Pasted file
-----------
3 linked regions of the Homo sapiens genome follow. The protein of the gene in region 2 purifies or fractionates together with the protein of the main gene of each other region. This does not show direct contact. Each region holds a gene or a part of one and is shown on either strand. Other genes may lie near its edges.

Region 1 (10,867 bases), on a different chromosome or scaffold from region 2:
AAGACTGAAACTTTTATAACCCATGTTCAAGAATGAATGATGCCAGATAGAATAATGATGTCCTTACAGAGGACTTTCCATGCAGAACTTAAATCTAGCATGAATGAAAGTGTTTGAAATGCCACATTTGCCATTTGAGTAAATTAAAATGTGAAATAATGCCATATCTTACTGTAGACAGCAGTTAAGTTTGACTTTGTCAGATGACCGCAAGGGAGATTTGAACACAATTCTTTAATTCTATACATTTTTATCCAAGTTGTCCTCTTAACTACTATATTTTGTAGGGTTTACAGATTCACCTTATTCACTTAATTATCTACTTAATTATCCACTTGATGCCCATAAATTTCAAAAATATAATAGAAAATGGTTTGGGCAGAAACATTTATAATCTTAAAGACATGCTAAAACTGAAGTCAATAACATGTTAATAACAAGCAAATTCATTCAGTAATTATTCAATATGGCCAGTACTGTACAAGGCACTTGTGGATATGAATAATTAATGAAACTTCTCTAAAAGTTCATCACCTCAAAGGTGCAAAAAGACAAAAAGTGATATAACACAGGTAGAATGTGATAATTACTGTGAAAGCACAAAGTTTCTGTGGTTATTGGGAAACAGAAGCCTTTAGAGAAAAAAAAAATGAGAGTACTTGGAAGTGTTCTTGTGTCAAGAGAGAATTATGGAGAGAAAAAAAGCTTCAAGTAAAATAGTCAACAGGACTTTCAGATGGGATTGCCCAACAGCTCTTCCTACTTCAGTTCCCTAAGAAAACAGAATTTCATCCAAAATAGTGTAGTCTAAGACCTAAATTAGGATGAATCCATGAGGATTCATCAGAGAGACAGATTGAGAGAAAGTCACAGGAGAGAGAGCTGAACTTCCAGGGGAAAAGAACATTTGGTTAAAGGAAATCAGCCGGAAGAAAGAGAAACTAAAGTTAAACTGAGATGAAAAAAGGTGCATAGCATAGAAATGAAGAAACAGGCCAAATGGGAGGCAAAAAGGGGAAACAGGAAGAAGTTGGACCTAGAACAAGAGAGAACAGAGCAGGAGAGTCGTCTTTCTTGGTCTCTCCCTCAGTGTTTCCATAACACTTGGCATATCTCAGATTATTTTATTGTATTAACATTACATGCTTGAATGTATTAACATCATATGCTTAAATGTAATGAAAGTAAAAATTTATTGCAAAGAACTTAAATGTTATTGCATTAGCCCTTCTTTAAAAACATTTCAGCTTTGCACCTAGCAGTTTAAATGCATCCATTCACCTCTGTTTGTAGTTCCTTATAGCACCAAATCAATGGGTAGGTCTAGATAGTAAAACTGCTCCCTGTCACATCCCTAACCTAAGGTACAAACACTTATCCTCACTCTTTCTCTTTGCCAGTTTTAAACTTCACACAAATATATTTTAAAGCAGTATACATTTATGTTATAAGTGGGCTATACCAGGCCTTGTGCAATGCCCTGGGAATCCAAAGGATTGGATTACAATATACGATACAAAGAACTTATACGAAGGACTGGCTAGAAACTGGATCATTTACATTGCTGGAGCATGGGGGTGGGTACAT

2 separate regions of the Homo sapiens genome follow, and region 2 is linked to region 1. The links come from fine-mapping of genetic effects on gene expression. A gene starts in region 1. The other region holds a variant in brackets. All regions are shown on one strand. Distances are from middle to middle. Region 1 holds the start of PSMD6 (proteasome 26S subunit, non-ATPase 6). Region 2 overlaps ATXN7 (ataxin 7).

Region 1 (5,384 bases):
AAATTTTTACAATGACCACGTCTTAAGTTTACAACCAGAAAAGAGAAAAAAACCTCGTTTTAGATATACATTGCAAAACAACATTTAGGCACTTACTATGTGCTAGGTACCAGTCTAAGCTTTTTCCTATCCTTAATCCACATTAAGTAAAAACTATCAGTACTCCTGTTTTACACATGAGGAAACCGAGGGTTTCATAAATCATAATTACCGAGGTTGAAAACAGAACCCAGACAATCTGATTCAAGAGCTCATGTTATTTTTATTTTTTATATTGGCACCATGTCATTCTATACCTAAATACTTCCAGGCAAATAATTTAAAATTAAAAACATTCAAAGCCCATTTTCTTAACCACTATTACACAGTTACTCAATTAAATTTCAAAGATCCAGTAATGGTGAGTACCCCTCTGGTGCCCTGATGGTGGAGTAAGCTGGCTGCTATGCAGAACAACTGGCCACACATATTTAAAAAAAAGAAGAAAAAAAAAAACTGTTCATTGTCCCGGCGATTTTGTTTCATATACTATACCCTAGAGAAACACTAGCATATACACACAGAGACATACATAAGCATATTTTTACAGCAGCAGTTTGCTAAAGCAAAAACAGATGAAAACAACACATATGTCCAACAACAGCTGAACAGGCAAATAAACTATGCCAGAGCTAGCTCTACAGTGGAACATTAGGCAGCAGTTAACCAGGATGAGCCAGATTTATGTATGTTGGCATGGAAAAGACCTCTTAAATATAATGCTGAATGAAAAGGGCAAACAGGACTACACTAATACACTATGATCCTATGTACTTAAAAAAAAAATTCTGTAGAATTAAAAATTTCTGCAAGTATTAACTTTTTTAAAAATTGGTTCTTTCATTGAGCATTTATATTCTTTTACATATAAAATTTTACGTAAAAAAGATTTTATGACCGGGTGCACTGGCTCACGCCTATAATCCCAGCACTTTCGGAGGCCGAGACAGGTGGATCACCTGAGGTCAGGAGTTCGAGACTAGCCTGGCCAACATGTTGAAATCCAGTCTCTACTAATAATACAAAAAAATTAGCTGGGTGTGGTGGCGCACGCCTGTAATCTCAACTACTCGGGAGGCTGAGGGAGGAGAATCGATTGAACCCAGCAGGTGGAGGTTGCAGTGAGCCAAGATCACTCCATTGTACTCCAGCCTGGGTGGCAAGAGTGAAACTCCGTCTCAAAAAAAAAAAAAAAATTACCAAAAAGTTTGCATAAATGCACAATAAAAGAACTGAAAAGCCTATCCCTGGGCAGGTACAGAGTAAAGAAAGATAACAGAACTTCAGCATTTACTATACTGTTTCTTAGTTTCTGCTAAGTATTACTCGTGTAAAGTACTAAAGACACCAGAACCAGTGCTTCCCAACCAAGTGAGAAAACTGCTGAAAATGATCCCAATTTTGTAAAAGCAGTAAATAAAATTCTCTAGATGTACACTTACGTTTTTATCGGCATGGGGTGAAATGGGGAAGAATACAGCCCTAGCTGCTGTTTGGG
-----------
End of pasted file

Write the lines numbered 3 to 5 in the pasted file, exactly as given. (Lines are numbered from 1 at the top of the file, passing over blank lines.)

AAGACTGAAACTTTTATAACCCATGTTCAAGAATGAATGATGCCAGATAGAATAATGATGTCCTTACAGAGGACTTTCCATGCAGAACTTAAATCTAGCATGAATGAAAGTGTTTGAAATGCCACATTTGCCATTTGAGTAAATTAAAATGTGAAATAATGCCATATCTTACTGTAGACAGCAGTTAAGTTTGACTTTGTCAGATGACCGCAAGGGAGATTTGAACACAATTCTTTAATTCTATACATTTTTATCCAAGTTGTCCTCTTAACTACTATATTTTGTAGGGTTTACAGATTCACCTTATTCACTTAATTATCTACTTAATTATCCACTTGATGCCCATAAATTTCAAAAATATAATAGAAAATGGTTTGGGCAGAAACATTTATAATCTTAAAGACATGCTAAAACTGAAGTCAATAACATGTTAATAACAAGCAAATTCATTCAGTAATTATTCAATATGGCCAGTACTGTACAAGGCACTTGTGGATATGAATAATTAATGAAACTTCTCTAAAAGTTCATCACCTCAAAGGTGCAAAAAGACAAAAAGTGATATAACACAGGTAGAATGTGATAATTACTGTGAAAGCACAAAGTTTCTGTGGTTATTGGGAAACAGAAGCCTTTAGAGAAAAAAAAAATGAGAGTACTTGGAAGTGTTCTTGTGTCAAGAGAGAATTATGGAGAGAAAAAAAGCTTCAAGTAAAATAGTCAACAGGACTTTCAGATGGGATTGCCCAACAGCTCTTCCTACTTCAGTTCCCTAAGAAAACAGAATTTCATCCAAAATAGTGTAGTCTAAGACCTAAATTAGGATGAATCCATGAGGATTCATCAGAGAGACAGATTGAGAGAAAGTCACAGGAGAGAGAGCTGAACTTCCAGGGGAAAAGAACATTTGGTTAAAGGAAATCAGCCGGAAGAAAGAGAAACTAAAGTTAAACTGAGATGAAAAAAGGTGCATAGCATAGAAATGAAGAAACAGGCCAAATGGGAGGCAAAAAGGGGAAACAGGAAGAAGTTGGACCTAGAACAAGAGAGAACAGAGCAGGAGAGTCGTCTTTCTTGGTCTCTCCCTCAGTGTTTCCATAACACTTGGCATATCTCAGATTATTTTATTGTATTAACATTACATGCTTGAATGTATTAACATCATATGCTTAAATGTAATGAAAGTAAAAATTTATTGCAAAGAACTTAAATGTTATTGCATTAGCCCTTCTTTAAAAACATTTCAGCTTTGCACCTAGCAGTTTAAATGCATCCATTCACCTCTGTTTGTAGTTCCTTATAGCACCAAATCAATGGGTAGGTCTAGATAGTAAAACTGCTCCCTGTCACATCCCTAACCTAAGGTACAAACACTTATCCTCACTCTTTCTCTTTGCCAGTTTTAAACTTCACACAAATATATTTTAAAGCAGTATACATTTATGTTATAAGTGGGCTATACCAGGCCTTGTGCAATGCCCTGGGAATCCAAAGGATTGGATTACAATATACGATACAAAGAACTTATACGAAGGACTGGCTAGAAACTGGATCATTTACATTGCTGGAGCATGGGGGTGGGTACAT

2 separate regions of the Homo sapiens genome follow, and region 2 is linked to region 1. The links come from fine-mapping of genetic effects on gene expression. A gene starts in region 1. The other region holds a variant in brackets. All regions are shown on one strand. Distances are from middle to middle. Region 1 holds the start of PSMD6 (proteasome 26S subunit, non-ATPase 6). Region 2 overlaps ATXN7 (ataxin 7).

Region 1 (5,384 bases):